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I am currently working with a dataset that seems very easily separable and I have an accuracy of 99% for SVM (NN-98%, RF-98%, DT-96-97% and I have checked for leakage & overfitting). As part of my project, I am also learning how to implement a hybrid model but its accuracy is also 99% (1 record misclassified). It seems to be misclassifying the same record as SVM and no other algorithm seems to get that record correct. Probability wise- RF and Logistic Regression give a probability of 0.5-0.7 but all other models give 0.9-1 probability for the wrong prediction. I was wondering what I should do now. Are there certain techniques I can use to reduce the probability to below 0.5 in the stacked model so that it isn't classified the way it currently is? I am using the StackingCVClassifier for implementation and this is a binary classification project.

I am currently using SVM, LR, RF as base models and NB as the meta-model.

My other question is if there is even value in making a hybrid model if the accuracy is the same as SVM's?

Thank you!

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  • $\begingroup$ You want to try all this for 1 extra correct classification. Is my understanding correct ? $\endgroup$ – 10xAI Jul 4 '20 at 5:35
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Are there certain techniques I can use to reduce the probability to below 0.5 in the stacked model so that it isn't classified the way it currently is?

It's generally not a good idea to try to bias the classifier in order to deal better with some specific instances, because it's likely to make it weaker in with some (possibly many) other instances. The way to do that would be oversample in the training set the instances which will help predict the target instance correctly, but that's a terrible idea, don't do it! :)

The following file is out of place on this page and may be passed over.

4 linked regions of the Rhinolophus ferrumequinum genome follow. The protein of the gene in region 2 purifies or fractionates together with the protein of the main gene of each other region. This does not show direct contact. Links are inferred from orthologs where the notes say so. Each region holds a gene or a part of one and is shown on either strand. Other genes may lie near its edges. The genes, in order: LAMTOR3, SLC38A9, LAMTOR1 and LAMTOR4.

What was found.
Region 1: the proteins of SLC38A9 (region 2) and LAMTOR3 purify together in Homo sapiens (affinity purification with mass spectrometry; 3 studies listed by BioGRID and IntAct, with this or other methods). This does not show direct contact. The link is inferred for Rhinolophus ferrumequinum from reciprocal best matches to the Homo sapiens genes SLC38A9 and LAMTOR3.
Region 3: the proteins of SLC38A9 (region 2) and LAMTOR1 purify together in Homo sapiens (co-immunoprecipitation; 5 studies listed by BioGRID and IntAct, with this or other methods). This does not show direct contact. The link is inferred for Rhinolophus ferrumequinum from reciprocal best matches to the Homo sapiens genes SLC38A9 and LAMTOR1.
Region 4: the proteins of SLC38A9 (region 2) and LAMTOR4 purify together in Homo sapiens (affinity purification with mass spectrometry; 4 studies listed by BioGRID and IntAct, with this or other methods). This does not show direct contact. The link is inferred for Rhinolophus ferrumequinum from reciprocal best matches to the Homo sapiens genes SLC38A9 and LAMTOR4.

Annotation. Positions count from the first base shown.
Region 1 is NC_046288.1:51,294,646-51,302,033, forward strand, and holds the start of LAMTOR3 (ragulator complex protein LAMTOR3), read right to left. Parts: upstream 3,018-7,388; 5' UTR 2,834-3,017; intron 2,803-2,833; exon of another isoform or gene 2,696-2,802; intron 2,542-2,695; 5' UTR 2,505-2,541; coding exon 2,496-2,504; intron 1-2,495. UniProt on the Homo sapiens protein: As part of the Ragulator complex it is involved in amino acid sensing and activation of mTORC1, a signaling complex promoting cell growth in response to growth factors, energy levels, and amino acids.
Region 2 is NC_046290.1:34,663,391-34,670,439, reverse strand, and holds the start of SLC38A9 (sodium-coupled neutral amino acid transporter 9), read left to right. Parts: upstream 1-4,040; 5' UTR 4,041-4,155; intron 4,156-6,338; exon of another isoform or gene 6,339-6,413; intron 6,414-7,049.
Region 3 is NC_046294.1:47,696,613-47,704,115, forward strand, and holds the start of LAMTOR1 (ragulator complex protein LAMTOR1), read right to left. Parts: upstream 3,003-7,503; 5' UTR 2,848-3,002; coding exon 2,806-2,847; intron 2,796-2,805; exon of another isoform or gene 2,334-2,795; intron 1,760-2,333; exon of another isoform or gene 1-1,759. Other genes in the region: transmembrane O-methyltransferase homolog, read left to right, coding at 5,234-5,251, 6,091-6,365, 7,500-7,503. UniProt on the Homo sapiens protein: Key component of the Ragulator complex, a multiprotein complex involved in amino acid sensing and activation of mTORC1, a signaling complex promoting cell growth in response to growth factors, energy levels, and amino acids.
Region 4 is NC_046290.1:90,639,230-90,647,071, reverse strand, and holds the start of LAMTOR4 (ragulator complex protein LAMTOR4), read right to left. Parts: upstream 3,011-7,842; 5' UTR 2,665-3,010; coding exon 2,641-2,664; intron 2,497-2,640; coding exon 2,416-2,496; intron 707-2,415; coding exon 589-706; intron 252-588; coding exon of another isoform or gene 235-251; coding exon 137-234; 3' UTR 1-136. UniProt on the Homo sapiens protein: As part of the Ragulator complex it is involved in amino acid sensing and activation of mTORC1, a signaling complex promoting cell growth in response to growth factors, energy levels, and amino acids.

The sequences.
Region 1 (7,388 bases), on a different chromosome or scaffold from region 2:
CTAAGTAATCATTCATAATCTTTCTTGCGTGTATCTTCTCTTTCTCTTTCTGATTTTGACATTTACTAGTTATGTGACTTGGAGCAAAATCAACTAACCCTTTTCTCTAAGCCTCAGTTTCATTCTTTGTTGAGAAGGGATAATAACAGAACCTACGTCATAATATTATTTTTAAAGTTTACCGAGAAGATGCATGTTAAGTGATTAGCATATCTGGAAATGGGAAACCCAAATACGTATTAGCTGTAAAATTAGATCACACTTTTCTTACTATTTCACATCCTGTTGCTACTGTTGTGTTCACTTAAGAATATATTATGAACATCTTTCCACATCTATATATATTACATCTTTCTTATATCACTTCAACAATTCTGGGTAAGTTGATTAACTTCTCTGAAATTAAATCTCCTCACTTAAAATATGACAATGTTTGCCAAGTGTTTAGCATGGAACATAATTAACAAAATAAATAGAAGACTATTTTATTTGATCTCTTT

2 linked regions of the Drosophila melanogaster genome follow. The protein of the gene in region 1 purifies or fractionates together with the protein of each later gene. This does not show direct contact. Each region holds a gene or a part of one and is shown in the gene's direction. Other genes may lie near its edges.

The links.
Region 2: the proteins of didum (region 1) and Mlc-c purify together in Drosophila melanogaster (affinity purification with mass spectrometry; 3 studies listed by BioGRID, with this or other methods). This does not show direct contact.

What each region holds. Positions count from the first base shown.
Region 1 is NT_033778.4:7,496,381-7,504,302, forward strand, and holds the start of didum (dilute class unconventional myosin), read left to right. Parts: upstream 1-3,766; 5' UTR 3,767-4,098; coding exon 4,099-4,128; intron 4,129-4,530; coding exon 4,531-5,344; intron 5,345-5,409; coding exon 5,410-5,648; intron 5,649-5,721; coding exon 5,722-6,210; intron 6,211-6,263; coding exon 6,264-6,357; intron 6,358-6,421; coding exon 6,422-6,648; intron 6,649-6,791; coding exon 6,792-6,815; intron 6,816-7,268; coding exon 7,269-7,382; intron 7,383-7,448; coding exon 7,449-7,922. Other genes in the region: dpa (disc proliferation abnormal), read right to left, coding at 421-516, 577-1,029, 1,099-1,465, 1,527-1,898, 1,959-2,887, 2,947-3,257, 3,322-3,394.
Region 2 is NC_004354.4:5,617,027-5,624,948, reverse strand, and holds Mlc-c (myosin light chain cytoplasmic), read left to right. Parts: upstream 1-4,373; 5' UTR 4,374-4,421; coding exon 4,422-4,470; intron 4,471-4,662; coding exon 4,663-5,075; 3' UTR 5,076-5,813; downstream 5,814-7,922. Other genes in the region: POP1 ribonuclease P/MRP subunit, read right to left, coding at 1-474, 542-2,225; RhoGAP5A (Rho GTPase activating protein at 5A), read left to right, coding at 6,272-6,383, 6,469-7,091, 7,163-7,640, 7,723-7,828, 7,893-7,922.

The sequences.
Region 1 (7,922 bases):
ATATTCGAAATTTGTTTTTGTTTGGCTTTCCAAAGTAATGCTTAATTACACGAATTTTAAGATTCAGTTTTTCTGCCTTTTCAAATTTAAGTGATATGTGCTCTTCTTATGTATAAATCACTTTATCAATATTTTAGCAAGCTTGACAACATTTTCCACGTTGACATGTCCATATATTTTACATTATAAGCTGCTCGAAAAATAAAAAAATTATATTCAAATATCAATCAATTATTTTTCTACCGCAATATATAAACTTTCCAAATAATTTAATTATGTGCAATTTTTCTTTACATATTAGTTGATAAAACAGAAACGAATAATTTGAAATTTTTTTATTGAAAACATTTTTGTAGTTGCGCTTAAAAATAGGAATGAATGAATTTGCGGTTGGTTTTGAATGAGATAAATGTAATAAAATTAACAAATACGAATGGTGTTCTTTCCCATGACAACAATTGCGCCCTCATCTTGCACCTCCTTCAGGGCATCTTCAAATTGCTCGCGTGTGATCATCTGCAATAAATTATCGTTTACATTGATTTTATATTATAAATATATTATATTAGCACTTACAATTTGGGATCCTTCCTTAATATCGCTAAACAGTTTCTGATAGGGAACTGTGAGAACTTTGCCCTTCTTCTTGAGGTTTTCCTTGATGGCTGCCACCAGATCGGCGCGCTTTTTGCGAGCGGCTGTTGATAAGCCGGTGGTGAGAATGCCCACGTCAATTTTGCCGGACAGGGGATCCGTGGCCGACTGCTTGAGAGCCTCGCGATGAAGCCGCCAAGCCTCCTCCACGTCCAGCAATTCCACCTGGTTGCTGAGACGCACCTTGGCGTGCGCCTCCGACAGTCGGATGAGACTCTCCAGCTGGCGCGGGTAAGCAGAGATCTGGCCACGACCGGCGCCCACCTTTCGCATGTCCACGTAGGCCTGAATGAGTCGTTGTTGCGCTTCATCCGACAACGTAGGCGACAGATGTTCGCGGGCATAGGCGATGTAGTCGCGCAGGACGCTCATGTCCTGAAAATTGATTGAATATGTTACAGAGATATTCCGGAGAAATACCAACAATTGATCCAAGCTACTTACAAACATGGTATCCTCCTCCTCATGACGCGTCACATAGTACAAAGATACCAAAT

In general it's perfectly normal to have some errors, the data can contain noise or even sometimes annotation errors.

My other question is if there is even value in making a hybrid model if the accuracy is the same as SVM's?

If the data is really easy to classify, it's totally possible that stacking learners doesn't improve performance: if the performance of a single model reaches the maximum obtainable on this data, clearly there's nothing to improve.

However it's also possible that the benefit of stacking is not visible in this particular test: in this hypothesis the meta-model is indeed better in general that a single learner, but the test set just doesn't contain any instance on which this can be seen.

A way to check this is to reduce the size of the training set: by making things harder for the classifiers, it's possible that the weaknesses of the individual learners will show up.

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  • $\begingroup$ That makes sense. Thank you! $\endgroup$ – moii789 Jul 5 '20 at 2:38

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